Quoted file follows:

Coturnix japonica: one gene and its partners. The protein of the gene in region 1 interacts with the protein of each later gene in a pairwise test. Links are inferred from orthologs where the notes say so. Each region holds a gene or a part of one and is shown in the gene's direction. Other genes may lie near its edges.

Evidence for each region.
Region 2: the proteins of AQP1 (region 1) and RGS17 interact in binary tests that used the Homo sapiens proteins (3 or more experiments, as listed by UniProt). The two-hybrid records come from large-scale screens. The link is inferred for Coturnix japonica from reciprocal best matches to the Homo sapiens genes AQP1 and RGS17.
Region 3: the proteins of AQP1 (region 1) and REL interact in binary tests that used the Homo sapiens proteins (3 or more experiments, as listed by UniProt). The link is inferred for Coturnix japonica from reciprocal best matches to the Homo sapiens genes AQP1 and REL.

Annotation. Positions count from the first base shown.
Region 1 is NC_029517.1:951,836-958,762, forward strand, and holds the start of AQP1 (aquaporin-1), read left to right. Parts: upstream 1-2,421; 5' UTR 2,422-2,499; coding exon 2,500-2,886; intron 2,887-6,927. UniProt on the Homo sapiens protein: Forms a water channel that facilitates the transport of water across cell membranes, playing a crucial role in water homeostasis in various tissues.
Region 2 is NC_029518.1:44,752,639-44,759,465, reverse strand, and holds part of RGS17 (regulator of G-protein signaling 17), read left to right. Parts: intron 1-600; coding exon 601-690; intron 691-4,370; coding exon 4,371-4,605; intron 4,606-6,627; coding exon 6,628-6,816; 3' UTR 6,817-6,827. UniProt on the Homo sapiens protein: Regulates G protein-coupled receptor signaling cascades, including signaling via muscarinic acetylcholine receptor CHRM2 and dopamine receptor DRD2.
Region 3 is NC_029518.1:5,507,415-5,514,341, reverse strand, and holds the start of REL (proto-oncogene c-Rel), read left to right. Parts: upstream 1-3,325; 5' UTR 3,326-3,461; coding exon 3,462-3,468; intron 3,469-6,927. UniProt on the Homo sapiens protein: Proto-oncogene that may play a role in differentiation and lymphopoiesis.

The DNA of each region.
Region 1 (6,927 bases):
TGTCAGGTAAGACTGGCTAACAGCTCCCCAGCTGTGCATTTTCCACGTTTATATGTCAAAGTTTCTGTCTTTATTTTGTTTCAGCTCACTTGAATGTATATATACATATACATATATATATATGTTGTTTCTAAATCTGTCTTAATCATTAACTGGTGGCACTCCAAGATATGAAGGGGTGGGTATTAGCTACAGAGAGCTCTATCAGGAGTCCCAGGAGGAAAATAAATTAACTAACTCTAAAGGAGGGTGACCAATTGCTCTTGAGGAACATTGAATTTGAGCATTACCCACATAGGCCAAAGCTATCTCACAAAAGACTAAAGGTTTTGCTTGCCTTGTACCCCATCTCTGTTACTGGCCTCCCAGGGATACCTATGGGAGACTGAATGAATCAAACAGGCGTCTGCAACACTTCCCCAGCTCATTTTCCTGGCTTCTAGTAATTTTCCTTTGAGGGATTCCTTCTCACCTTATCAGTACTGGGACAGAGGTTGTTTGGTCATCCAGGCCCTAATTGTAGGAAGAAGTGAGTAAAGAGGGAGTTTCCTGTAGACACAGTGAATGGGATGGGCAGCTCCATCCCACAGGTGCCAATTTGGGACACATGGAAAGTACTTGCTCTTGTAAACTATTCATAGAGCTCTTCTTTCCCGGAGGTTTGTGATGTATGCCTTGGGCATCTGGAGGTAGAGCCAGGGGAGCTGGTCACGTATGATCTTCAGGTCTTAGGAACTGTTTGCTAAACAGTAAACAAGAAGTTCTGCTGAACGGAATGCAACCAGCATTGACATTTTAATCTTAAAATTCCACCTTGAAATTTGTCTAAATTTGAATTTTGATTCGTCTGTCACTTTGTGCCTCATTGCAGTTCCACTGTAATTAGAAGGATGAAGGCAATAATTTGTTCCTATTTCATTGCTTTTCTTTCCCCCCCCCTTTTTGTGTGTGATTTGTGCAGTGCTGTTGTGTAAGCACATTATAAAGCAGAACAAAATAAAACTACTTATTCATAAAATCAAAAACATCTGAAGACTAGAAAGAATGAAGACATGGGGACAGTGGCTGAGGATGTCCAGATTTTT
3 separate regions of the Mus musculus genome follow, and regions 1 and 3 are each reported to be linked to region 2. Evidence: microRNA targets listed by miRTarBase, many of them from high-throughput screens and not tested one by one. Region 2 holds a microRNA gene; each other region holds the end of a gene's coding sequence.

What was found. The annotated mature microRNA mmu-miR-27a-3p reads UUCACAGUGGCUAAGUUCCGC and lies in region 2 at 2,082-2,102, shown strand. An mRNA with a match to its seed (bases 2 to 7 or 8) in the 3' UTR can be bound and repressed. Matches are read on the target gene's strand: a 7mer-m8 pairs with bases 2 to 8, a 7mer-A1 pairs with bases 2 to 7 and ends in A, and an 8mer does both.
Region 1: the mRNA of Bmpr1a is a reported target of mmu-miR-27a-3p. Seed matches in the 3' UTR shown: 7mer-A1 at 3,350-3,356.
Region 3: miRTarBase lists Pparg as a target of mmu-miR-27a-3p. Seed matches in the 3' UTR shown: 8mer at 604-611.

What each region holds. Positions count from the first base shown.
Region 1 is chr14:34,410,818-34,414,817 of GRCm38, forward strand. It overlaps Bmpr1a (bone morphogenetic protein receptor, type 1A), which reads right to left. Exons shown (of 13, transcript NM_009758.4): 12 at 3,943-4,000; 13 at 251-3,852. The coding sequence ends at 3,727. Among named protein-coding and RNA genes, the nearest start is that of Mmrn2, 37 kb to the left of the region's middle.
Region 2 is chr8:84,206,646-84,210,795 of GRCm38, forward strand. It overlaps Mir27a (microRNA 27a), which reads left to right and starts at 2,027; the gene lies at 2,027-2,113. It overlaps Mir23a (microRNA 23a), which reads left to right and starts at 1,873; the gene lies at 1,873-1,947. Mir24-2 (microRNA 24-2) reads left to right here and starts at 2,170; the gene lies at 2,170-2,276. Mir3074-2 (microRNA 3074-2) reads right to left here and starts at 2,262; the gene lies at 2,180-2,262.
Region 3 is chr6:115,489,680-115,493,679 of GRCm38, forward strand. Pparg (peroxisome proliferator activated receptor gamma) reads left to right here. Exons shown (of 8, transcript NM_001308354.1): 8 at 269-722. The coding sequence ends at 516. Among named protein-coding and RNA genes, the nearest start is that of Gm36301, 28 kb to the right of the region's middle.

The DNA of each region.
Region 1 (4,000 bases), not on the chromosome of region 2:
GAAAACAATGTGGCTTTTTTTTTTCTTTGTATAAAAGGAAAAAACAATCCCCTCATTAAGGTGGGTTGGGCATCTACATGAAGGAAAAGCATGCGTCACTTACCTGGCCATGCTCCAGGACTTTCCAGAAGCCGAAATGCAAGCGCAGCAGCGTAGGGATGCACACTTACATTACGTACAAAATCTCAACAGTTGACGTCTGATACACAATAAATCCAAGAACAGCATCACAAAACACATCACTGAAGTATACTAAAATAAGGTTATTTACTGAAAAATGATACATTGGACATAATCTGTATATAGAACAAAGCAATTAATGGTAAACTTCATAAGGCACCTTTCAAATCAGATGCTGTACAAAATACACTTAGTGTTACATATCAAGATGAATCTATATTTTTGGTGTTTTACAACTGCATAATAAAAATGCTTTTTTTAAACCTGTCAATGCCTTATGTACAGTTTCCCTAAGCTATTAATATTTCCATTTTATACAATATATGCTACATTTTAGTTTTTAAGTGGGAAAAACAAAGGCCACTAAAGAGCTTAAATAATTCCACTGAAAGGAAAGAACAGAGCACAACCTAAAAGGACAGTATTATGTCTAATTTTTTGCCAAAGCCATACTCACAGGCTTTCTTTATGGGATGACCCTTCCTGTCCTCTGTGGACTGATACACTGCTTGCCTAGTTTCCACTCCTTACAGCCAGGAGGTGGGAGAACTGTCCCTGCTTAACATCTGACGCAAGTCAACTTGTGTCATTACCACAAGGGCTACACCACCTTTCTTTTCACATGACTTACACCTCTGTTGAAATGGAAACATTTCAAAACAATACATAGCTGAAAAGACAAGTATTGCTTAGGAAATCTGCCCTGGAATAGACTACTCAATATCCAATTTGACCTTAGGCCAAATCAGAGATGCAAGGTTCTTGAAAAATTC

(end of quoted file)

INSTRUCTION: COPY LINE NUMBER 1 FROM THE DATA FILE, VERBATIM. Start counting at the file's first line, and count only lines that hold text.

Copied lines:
Coturnix japonica: one gene and its partners. The protein of the gene in region 1 interacts with the protein of each later gene in a pairwise test. Links are inferred from orthologs where the notes say so. Each region holds a gene or a part of one and is shown in the gene's direction. Other genes may lie near its edges.